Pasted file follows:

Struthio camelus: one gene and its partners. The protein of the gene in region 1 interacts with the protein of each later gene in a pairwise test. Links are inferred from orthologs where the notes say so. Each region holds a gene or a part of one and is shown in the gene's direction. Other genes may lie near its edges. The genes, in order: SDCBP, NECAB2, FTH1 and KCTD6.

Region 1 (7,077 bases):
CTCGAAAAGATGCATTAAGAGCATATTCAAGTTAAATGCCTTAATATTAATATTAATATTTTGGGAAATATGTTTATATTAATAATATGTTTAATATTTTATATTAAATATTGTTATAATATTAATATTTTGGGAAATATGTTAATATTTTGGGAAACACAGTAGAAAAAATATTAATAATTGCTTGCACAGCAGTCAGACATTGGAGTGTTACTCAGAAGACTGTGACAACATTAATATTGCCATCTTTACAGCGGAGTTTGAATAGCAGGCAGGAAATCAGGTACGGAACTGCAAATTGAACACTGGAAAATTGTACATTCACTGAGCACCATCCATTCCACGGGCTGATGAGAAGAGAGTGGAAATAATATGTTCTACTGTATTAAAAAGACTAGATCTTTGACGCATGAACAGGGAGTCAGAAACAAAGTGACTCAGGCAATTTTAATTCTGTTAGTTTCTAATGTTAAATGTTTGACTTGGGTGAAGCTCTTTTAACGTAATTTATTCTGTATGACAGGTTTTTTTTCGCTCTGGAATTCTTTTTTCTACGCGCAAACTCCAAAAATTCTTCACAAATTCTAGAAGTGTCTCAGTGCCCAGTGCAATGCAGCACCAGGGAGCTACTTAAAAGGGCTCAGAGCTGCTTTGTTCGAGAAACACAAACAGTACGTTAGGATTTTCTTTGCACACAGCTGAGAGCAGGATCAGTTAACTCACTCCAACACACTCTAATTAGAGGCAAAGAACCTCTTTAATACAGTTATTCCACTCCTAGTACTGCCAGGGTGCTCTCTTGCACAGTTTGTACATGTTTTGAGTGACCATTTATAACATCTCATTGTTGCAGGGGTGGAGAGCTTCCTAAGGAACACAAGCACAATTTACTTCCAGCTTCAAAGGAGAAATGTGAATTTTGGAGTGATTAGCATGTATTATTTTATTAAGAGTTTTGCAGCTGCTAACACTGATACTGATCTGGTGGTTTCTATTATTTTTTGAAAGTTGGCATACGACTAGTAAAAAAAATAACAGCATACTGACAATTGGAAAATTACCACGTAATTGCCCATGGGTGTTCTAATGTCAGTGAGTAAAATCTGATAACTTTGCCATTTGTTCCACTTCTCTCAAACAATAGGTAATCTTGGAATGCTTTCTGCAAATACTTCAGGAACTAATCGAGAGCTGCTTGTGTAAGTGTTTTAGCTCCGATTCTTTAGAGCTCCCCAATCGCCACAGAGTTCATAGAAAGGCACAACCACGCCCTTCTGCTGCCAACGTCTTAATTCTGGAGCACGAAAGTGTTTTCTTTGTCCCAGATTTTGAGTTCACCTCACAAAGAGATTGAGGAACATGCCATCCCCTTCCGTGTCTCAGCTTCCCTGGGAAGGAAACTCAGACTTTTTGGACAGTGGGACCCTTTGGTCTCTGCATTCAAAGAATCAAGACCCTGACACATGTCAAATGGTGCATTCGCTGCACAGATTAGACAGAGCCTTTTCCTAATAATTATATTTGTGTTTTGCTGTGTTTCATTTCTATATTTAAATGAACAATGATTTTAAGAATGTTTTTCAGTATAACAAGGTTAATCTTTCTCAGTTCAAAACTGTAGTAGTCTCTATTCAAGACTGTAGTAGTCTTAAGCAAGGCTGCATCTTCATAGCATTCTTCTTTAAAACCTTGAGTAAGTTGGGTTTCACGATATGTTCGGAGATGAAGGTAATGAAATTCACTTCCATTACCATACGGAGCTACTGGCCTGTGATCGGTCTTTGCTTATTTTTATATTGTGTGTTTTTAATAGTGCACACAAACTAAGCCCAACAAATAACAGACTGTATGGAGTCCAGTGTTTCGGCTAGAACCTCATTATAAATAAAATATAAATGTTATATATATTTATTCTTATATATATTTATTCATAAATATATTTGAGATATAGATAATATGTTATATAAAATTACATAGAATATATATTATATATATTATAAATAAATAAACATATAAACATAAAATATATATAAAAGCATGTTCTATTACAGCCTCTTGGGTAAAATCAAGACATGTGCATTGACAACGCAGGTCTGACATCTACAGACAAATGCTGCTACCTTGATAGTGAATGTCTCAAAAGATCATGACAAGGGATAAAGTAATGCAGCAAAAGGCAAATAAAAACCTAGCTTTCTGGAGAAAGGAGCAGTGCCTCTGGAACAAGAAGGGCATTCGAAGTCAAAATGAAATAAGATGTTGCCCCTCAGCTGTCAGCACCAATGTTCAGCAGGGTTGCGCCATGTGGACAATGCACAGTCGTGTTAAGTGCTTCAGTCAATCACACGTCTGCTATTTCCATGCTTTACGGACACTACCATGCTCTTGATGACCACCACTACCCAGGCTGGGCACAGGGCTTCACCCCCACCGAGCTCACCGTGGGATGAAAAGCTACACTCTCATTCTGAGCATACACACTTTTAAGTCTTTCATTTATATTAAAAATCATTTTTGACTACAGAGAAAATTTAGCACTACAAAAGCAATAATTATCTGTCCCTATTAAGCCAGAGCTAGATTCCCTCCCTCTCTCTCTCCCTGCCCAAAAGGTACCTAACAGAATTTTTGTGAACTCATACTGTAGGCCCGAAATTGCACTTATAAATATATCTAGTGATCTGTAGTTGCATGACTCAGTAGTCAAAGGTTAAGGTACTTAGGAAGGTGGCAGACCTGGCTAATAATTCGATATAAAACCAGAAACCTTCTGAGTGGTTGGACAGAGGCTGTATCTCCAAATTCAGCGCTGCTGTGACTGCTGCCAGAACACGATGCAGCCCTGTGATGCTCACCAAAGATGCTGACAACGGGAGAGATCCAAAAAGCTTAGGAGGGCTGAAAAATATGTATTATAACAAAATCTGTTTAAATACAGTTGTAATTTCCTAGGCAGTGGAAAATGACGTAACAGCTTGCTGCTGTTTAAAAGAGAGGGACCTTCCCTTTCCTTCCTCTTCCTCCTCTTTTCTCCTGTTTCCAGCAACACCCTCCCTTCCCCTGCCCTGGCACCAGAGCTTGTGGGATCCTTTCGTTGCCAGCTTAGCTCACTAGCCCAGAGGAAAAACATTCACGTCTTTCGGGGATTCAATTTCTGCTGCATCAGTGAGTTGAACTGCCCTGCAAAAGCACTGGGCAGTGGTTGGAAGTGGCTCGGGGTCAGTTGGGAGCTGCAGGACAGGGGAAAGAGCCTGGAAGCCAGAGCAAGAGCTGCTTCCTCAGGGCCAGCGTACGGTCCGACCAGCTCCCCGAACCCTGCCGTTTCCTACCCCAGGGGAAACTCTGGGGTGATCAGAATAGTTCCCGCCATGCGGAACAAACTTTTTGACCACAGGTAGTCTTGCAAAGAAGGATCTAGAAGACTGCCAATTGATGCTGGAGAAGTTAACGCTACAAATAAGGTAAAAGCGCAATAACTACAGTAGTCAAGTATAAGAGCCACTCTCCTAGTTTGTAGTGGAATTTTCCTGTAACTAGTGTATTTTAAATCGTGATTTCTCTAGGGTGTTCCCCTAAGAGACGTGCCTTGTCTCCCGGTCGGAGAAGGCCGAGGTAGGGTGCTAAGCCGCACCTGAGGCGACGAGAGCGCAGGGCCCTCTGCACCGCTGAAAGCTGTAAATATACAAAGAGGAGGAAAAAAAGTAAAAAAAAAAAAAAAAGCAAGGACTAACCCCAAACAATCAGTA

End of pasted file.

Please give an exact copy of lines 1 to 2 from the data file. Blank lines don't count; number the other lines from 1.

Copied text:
Struthio camelus: one gene and its partners. The protein of the gene in region 1 interacts with the protein of each later gene in a pairwise test. Links are inferred from orthologs where the notes say so. Each region holds a gene or a part of one and is shown in the gene's direction. Other genes may lie near its edges. The genes, in order: SDCBP, NECAB2, FTH1 and KCTD6.

Region 1 (7,077 bases):